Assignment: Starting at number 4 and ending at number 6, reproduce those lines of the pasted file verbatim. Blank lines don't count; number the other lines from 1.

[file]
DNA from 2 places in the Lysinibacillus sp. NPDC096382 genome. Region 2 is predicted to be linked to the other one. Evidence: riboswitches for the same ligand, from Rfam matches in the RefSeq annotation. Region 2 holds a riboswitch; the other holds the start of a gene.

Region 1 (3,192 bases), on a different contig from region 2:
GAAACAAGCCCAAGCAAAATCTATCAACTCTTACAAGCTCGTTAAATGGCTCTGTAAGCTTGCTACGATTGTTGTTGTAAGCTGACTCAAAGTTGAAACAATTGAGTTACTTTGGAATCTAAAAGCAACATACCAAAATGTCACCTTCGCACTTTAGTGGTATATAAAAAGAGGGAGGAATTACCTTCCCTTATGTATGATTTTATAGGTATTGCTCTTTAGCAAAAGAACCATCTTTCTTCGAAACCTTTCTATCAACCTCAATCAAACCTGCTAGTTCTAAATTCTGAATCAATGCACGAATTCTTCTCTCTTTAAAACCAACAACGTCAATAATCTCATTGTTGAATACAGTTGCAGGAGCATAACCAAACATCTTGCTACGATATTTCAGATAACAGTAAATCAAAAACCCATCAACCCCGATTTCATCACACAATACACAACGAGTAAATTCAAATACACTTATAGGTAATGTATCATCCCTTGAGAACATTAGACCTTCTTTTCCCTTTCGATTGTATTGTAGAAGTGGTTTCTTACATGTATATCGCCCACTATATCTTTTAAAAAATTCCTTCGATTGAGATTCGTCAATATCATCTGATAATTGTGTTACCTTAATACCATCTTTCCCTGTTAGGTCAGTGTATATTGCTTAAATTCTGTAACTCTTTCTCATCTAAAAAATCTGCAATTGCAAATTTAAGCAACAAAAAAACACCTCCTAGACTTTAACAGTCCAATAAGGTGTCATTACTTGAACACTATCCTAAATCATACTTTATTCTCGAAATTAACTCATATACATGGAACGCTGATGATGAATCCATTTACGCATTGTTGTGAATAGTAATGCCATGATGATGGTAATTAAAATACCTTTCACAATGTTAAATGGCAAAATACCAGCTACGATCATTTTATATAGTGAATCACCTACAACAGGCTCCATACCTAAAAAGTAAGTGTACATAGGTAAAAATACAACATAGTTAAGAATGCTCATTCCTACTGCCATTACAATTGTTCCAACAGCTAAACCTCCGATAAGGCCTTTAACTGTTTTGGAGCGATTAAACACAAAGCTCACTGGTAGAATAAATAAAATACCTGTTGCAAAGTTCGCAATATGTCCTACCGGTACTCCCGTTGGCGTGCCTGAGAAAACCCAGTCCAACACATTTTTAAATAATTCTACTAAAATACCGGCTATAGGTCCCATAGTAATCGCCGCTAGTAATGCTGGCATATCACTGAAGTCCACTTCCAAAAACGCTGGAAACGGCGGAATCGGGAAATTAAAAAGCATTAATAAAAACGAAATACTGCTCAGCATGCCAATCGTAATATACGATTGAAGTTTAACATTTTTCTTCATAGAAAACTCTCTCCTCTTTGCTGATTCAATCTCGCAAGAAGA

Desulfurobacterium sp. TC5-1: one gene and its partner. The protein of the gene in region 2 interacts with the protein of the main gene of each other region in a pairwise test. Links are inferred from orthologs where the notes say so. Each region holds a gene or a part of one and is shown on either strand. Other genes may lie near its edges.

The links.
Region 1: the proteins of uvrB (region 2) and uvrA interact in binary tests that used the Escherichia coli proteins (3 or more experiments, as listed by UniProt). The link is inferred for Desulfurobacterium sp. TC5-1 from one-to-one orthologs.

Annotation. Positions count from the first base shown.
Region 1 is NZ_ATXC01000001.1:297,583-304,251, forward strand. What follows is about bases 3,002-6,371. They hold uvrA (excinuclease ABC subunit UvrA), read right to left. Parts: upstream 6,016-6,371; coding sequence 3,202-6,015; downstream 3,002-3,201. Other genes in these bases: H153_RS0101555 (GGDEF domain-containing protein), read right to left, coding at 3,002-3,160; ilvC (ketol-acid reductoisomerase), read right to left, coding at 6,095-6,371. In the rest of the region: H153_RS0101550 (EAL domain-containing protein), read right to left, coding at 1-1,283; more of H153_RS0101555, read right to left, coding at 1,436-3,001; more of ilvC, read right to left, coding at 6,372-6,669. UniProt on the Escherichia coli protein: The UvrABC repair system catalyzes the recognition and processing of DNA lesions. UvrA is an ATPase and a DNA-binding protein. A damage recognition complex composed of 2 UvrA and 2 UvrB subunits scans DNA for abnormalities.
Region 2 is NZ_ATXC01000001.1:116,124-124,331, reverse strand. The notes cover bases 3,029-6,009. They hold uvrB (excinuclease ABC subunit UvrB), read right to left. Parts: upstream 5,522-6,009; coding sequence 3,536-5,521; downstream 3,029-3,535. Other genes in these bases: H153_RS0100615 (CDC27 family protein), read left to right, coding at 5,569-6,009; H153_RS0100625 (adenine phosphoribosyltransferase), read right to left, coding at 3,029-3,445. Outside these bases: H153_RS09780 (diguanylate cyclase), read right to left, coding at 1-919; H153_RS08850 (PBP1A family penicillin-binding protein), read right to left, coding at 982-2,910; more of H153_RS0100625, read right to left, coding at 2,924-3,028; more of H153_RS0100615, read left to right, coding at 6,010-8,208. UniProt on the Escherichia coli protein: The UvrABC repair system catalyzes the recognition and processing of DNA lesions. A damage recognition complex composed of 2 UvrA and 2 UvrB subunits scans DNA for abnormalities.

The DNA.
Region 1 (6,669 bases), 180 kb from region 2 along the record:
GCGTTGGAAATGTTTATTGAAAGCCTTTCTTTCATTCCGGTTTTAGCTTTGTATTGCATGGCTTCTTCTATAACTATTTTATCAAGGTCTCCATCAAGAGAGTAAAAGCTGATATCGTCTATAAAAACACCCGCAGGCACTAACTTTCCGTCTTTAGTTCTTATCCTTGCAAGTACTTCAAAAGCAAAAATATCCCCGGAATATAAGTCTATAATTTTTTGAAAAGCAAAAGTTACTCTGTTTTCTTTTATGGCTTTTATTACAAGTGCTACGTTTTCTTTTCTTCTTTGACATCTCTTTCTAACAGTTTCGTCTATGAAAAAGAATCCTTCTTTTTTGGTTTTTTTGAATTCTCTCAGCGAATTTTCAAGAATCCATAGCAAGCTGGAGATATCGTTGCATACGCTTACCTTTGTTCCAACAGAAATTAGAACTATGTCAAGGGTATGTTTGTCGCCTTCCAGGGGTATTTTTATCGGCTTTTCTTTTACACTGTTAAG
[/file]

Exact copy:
Desulfurobacterium sp. TC5-1: one gene and its partner. The protein of the gene in region 2 interacts with the protein of the main gene of each other region in a pairwise test. Links are inferred from orthologs where the notes say so. Each region holds a gene or a part of one and is shown on either strand. Other genes may lie near its edges.

The links.
Region 1: the proteins of uvrB (region 2) and uvrA interact in binary tests that used the Escherichia coli proteins (3 or more experiments, as listed by UniProt). The link is inferred for Desulfurobacterium sp. TC5-1 from one-to-one orthologs.